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Erring on the Side of #CAUTION!

Erring on the Side of #CAUTION!

We look at something you would have thought we would have discussed years ago – explaining errors.  Better late than never, we suppose!  By Liam Bastick, director (and Excel MVP) with SumProduct Pty Ltd.


Further to your recent Error Checks article (please see June 2016 Insight Article for more details), I am still learning Excel and I keep getting error messages which aren’t always helpful.  Can you provide any guidance please?


If I had a dollar for every time we encounter an error in an Excel spreadsheet, wow, I’d have #REF! by now…  Error messages are never welcome in modelling, but they can be career-threatening when scattered like confetti over a key dashboard or output summary.  But do you know what all of them mean?  We think most users understand the common messages, but we thought we would take this opportunity to summarise them:

  • #VALUE! is a very common error.  It occurs whenever the data type a function is given doesn’t match what it is expecting.  A simple example arises when using text as a number, e.g.
    We all know the correct answer is “kebab”.
  • #REF! errors occur when a cell reference is deleted or moved.  Excel tries to automatically update all references, but when it can’t do so, it replaces the actual cell reference with this error.  For example, if I added the contents of cells A1 and A2, the summation formula would be
    but if I then deleted row 2, I would be left with the formula
    which would give rise to the result #REF! too.
  • #DIV/0! happens when a mathematical operation attempts to divide by zero (this value is mathematically indeterminate).  This is common in division formulae and may be avoided by using the error trap
  • #NAME? appears when Excel cannot find an implied named range.  Excel assumes that any text not in inverted commas or missing parentheses is a range name.  You will most likely encounter this when you forget to quote a string, mis-type a cell reference or forget the brackets on an Excel function, e.g.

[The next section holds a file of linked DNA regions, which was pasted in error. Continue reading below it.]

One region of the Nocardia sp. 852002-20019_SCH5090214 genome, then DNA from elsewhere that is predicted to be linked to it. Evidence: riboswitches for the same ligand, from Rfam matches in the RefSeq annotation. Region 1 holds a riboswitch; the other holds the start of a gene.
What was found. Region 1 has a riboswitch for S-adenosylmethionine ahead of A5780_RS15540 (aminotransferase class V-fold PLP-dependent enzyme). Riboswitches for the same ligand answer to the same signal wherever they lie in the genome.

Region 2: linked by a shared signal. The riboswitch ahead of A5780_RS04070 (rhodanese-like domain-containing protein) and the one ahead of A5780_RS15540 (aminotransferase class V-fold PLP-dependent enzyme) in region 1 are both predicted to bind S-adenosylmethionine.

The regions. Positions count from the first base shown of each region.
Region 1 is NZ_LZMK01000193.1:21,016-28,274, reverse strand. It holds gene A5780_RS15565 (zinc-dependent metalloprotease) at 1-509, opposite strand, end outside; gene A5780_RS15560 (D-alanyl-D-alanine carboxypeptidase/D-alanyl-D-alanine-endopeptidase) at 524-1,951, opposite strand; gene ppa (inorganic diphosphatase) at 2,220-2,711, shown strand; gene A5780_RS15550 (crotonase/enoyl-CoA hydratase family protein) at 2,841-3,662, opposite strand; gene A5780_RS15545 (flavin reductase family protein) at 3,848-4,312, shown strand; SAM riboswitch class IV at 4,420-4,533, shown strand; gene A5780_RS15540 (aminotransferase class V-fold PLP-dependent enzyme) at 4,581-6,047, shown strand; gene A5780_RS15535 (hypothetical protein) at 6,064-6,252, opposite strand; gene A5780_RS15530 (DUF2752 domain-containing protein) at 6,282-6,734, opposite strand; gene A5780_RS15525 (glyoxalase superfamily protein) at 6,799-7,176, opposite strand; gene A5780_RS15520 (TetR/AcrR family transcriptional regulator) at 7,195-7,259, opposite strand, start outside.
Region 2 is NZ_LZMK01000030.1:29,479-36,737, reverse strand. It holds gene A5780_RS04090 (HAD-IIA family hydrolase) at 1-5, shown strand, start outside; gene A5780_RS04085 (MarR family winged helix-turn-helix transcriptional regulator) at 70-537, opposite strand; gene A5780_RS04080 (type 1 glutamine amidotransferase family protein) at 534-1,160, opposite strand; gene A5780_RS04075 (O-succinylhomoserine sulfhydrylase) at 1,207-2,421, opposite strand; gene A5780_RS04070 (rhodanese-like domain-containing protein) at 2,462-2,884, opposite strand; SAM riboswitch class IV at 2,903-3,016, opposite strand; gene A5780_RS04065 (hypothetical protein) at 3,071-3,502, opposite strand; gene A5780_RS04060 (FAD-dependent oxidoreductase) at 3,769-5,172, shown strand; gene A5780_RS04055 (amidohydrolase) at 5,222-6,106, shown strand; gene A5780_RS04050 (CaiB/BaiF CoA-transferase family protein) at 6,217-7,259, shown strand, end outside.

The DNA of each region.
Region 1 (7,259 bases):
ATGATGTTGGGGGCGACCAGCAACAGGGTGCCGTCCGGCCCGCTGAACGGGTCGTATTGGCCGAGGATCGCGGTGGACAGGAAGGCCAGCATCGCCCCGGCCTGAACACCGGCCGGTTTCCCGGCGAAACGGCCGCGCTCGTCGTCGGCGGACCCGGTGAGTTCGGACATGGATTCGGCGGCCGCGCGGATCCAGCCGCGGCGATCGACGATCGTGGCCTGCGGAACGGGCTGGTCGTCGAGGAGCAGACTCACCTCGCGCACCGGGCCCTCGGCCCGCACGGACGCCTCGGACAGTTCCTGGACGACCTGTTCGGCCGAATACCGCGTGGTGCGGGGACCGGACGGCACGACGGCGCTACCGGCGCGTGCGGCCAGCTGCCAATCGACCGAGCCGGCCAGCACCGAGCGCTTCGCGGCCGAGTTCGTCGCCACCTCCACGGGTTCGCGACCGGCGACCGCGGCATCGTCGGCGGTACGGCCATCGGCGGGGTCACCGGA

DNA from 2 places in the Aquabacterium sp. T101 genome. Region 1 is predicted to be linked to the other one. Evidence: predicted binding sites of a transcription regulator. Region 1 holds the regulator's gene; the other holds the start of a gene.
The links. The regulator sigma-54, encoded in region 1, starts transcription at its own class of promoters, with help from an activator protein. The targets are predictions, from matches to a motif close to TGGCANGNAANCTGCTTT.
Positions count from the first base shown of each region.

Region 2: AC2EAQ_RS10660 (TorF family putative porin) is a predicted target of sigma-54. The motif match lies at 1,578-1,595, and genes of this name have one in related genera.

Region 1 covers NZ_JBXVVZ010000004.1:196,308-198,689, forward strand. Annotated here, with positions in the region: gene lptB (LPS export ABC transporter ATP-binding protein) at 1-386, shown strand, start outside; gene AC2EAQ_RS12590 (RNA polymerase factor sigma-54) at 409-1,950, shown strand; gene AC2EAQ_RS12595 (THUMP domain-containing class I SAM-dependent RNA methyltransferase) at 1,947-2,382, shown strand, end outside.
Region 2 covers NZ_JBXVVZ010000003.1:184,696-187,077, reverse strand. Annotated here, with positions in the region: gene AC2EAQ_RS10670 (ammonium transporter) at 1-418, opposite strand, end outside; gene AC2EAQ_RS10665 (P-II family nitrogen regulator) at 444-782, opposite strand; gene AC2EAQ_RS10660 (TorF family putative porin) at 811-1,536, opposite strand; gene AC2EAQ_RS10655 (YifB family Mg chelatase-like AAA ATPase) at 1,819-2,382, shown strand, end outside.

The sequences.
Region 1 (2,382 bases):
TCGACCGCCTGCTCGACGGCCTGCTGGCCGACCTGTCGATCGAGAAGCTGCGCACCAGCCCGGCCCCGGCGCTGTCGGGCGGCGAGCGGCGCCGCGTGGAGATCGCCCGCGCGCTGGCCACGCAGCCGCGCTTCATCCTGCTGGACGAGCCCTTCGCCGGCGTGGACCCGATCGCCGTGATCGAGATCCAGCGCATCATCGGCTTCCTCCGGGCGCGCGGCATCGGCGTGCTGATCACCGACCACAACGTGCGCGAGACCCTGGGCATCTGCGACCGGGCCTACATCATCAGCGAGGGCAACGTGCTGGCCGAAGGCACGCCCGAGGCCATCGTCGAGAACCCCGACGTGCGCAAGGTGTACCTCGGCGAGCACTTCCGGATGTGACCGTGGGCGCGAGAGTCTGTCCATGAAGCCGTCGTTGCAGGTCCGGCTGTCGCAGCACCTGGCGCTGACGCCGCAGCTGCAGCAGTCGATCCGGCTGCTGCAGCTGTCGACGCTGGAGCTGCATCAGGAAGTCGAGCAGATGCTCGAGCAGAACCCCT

• #NULL! Refers to the empty set (i.e. nothing to be found).  It usually arises from inadvertent intersect operations, most commonly involving an accidental space in a formula (space is not just the final frontier, it is also the intersect operator in Excel; to find out more simply Google “ “…).  An example might be:
    =SUM(A1:A4 B1:B4) (e.g. comma has been omitted)
  • #N/A happens when Excel cannot locate what is sought.  This tends to occur in lookup-type functions such as
    These types of errors are often found in the cell U2
  • #NUM! occurs when a formula or function contains numerical values that are not valid.  For example, you can’t enter the value $1,000,000 in currency format as dollar signs are absolute reference indicators and commas are argument separators.  This would give rise to an #NUM! error. 
  • #GETTING_DATA is a message that can appear in Excel when a large or complex worksheet is being calculated.  In Excel 2007 and later versions, operations are grouped so more complicated cells may finish after earlier ones do.  While the calculations are still processing, the unfinished cells may display #GETTING_DATA.  However, this message is essentially temporary and should vanish once all calculations are complete.  In essence, this isn’t really an error, more a status report.

Error types can also be determined with the, er, ERROR.TYPE function.  Using the formula


Excel will return the error type as a number:

Error Table

Like #GETTING_DATA described above, not all errors are errors.  One very common error is
which sometimes expands to ################################################## as the column is widened.  There are two reasons you could see a string of hash / pound symbols (#) in a cell:

  1. The first is that the cell column is too narrow to display the value.  This is easy to fix: widen the column!
  2. The second is if a date-formatted cell becomes negative.  Usually this happens when dates are subtracted from each other.  

In both instances, the data is still available in the cell, it is simply a formatting issue.  Since other formulae referencing the affected cells can still read and incorporate these values, neither of these instances are true errors.

Word to the Wise

Always deal with these prima facie errors in a model.  If you do not, it reflects badly on you when models are circulated and they are so easy to locate (simply Find using CTRL + F and seek out ‘#’ in both ‘Values’ and ‘Formulas’).

If you have a query for the Spreadsheet Skills section, please feel free to drop Liam a line at